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Thinking Out Loud

You Don't Have to be Mean or Stupid to Follow Jesus

by Michael Jinkins | Mar 23, 2015

You Don't Have to be Mean or Stupid to Fololow JesusRecently the Reverend Charlene Han Powell, associate pastor for education and engagement at Fifth Avenue Presbyterian Church in New York City, introduced me to an adult Christian education class that I was teaching at FAPC by repeating something I have said on several occasions: "You don't have to be mean or stupid to follow Jesus." Hearing someone repeat your words back to you is a lot like looking in a mirror. And I am grateful to Charlene for making me reflect anew on what really has become a personal conviction.

These days, religious fervor seems to drive our country, and maybe our whole world, toward divisions fueled by anger, fear, ignorance and hatred. Not too long ago, while channel surfing, I was struck by the sheer volume of human noise - the rancor, incivility, abuse and vitriolic fury (real and pretended!) spouting from people who were sometimes literally shouting past one another. Packaged as "commentary," what was on display was a kind of vile consumer product, the appetite for which is ginned-up by distrust and fear of others. (Just to be clear about this: The programs I saw represented both "liberal" and "conservative" political ideologies and paid pundits for both major parties.)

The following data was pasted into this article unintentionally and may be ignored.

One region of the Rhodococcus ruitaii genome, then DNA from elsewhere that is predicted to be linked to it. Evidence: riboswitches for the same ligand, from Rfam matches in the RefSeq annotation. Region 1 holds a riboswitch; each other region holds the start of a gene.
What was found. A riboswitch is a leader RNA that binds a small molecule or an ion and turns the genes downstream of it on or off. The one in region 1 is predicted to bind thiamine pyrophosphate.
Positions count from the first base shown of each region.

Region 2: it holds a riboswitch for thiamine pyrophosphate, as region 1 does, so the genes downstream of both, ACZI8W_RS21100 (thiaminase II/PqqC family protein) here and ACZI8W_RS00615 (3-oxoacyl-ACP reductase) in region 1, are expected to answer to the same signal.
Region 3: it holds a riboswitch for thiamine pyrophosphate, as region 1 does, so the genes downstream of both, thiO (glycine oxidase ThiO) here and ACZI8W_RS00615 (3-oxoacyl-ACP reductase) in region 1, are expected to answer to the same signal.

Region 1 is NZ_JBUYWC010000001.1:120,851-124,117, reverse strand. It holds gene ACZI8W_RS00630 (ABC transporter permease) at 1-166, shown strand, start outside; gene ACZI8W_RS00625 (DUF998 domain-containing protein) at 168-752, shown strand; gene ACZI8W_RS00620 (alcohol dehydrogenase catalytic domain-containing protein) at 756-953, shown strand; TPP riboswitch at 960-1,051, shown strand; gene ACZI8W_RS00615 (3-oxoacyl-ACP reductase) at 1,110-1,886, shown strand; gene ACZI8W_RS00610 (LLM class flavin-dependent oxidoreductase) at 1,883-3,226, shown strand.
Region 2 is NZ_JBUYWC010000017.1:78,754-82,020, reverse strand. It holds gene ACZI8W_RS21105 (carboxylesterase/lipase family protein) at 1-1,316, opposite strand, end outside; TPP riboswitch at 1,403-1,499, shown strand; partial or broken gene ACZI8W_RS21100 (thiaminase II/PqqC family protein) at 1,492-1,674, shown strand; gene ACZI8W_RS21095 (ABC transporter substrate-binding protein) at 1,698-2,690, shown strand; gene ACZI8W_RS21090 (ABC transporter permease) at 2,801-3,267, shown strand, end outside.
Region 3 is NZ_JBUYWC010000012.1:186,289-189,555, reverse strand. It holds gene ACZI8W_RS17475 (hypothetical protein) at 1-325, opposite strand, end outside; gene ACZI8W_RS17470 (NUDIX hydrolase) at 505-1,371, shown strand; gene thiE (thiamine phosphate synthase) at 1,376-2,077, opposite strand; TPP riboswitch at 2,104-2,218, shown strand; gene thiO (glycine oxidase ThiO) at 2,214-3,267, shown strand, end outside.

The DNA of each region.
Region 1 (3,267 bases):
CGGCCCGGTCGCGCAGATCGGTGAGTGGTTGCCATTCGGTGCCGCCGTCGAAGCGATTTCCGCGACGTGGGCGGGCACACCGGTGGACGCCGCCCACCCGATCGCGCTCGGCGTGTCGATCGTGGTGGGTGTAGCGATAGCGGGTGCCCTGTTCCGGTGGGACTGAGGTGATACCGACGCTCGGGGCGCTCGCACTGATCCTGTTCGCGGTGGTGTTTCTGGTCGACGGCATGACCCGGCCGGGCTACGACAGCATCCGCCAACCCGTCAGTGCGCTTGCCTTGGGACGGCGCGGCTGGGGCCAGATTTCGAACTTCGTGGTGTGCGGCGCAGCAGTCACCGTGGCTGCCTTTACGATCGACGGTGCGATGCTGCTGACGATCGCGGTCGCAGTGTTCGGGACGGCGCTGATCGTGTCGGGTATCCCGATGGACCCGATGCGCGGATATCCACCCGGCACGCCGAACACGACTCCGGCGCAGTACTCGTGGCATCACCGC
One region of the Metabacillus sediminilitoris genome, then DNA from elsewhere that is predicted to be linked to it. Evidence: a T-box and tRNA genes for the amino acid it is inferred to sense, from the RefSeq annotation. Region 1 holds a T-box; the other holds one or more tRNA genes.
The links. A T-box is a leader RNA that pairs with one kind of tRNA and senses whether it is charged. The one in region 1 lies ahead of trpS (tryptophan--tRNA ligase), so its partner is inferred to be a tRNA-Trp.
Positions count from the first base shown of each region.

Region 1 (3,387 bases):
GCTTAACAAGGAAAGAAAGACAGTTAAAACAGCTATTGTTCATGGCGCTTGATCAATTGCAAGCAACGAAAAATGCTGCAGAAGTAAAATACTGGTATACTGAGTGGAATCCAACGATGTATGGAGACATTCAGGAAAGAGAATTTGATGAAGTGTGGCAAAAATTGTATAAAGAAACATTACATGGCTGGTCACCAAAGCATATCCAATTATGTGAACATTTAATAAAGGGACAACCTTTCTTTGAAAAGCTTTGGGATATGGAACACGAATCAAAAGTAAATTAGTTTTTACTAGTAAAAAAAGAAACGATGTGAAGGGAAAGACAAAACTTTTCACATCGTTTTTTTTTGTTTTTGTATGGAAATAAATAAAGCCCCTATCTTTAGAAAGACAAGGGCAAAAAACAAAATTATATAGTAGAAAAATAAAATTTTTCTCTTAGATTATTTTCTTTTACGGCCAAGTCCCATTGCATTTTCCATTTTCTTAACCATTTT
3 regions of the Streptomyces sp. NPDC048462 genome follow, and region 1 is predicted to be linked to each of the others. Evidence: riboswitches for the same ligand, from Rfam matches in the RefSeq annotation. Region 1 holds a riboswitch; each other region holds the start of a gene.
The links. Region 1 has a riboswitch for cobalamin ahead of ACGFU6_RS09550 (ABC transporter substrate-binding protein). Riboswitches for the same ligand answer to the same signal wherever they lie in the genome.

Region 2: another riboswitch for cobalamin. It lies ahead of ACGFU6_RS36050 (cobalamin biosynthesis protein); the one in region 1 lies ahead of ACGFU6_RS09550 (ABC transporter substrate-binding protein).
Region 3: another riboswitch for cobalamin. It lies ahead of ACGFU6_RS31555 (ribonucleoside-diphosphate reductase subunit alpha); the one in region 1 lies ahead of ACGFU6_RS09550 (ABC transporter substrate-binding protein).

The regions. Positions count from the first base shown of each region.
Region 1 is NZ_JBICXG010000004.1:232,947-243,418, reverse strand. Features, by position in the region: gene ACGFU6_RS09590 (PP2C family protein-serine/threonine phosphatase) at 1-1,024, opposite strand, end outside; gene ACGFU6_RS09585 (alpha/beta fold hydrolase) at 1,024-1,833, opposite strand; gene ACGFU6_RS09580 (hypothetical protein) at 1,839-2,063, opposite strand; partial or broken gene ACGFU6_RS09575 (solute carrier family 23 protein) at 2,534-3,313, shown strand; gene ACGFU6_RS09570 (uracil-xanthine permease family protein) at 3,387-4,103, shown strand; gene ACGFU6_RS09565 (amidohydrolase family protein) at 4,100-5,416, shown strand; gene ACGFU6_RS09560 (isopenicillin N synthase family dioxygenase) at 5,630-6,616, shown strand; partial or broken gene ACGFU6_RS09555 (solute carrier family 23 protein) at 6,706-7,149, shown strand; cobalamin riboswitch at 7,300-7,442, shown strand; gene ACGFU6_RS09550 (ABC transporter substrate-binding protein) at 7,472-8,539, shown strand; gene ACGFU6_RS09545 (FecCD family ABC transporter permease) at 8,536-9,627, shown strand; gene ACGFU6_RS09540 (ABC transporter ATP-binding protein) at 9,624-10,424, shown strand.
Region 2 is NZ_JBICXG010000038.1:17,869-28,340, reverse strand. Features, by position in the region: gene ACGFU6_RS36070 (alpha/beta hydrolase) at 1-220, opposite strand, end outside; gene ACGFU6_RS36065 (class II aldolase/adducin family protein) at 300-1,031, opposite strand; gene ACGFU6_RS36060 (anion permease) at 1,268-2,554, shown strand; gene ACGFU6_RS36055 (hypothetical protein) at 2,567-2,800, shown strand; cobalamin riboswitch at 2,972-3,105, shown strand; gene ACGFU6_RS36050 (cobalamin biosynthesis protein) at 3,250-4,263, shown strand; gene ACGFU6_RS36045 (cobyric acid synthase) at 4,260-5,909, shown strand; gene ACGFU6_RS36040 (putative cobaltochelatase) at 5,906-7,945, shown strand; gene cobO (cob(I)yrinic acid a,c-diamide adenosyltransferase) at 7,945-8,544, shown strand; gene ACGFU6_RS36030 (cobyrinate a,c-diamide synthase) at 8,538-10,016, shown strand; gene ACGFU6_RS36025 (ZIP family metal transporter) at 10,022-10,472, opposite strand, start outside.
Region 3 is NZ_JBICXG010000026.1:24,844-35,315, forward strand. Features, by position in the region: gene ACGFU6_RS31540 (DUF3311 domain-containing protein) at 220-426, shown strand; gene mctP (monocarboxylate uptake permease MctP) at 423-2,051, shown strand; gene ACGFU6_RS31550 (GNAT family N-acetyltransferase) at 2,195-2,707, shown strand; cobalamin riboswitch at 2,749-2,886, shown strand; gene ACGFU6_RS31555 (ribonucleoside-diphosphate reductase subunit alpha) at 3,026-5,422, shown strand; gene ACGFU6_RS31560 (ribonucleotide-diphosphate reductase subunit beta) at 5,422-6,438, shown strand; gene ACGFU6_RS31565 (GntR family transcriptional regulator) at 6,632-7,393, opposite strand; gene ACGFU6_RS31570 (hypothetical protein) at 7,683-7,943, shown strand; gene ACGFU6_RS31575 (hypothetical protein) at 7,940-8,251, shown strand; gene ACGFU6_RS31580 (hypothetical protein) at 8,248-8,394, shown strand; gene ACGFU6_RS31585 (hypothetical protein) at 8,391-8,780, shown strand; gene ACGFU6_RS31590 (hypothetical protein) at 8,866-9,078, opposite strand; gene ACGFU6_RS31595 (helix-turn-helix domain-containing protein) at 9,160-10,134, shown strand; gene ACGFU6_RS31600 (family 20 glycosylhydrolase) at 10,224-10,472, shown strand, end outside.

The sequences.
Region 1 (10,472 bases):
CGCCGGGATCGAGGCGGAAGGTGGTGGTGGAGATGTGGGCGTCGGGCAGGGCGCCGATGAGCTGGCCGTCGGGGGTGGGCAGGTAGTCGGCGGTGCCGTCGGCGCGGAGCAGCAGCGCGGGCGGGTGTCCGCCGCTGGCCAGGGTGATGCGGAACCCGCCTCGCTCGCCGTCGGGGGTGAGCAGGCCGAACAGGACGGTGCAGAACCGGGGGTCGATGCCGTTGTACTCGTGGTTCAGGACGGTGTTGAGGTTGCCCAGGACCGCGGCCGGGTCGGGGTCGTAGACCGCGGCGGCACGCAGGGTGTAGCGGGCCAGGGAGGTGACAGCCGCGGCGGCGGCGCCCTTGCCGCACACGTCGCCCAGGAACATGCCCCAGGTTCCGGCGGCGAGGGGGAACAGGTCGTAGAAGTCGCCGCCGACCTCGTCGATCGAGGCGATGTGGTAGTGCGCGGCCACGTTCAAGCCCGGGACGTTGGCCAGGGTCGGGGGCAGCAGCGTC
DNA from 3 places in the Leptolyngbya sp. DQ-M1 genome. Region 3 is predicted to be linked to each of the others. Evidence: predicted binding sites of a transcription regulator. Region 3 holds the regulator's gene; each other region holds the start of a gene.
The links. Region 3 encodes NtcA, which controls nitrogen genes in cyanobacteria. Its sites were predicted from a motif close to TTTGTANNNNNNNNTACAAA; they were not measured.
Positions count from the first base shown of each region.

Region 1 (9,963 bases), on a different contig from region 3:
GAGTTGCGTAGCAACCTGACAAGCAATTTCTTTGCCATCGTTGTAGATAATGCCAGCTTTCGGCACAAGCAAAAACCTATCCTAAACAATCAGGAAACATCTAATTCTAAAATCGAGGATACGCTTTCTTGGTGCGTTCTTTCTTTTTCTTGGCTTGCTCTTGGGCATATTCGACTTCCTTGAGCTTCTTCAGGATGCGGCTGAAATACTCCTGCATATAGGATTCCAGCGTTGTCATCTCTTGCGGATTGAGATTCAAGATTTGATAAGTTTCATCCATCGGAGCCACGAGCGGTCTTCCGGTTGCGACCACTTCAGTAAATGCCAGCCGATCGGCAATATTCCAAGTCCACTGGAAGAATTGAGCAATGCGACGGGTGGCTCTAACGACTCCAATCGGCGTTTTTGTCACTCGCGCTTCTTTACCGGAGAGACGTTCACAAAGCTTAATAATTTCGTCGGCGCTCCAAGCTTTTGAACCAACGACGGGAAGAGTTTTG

Sadly, faith does not seem to serve as much of an antidote to this sort of product. If anything, faith just becomes part of the mix.

One religious leader implies that you can't be a "real Christian" unless you agree with him and his ilk. While another speaks contemptuously of those who are not "faithful" enough to join her group and share her views. Some decry the violence, hatred and radical exclusivism of another faith while (unconsciously?) fanning just such exclusivist flames among those who share their kind of Christianity. I recall a wonderful sermon I heard Fred Craddock preach years ago in which he claimed that the "dirtiest word" in the English language is "exclusive." Well, it is certainly one of the dirtiest.

It all brings to mind that shortest verse in the Bible which we all learned as children, "Jesus wept." Although Jesus is seen in this passage (John 11:35) weeping with the sisters of Lazarus after his friend died (and before he raises Lazarus from the grave), I have often wondered what else Jesus might have wept over.

There's a great line in an old Woody Alan movie, Hannah and Her Sisters. The character, a curmudgeonly artist, is commenting on watching some religious program on television. He speculates that if Jesus came back to Earth now and saw this kind of thing, he couldn't stop "throwing up." Maybe he's right, but I suspect that Jesus might just weep. Lamentations are in order.

There are those who choose to define their faith according to whom they hate and whom they fear. I cannot bring myself to believe that this is the way of Jesus Christ, although it does seem to have been the way of some of the people who bitterly opposed Jesus for the most righteous of reasons.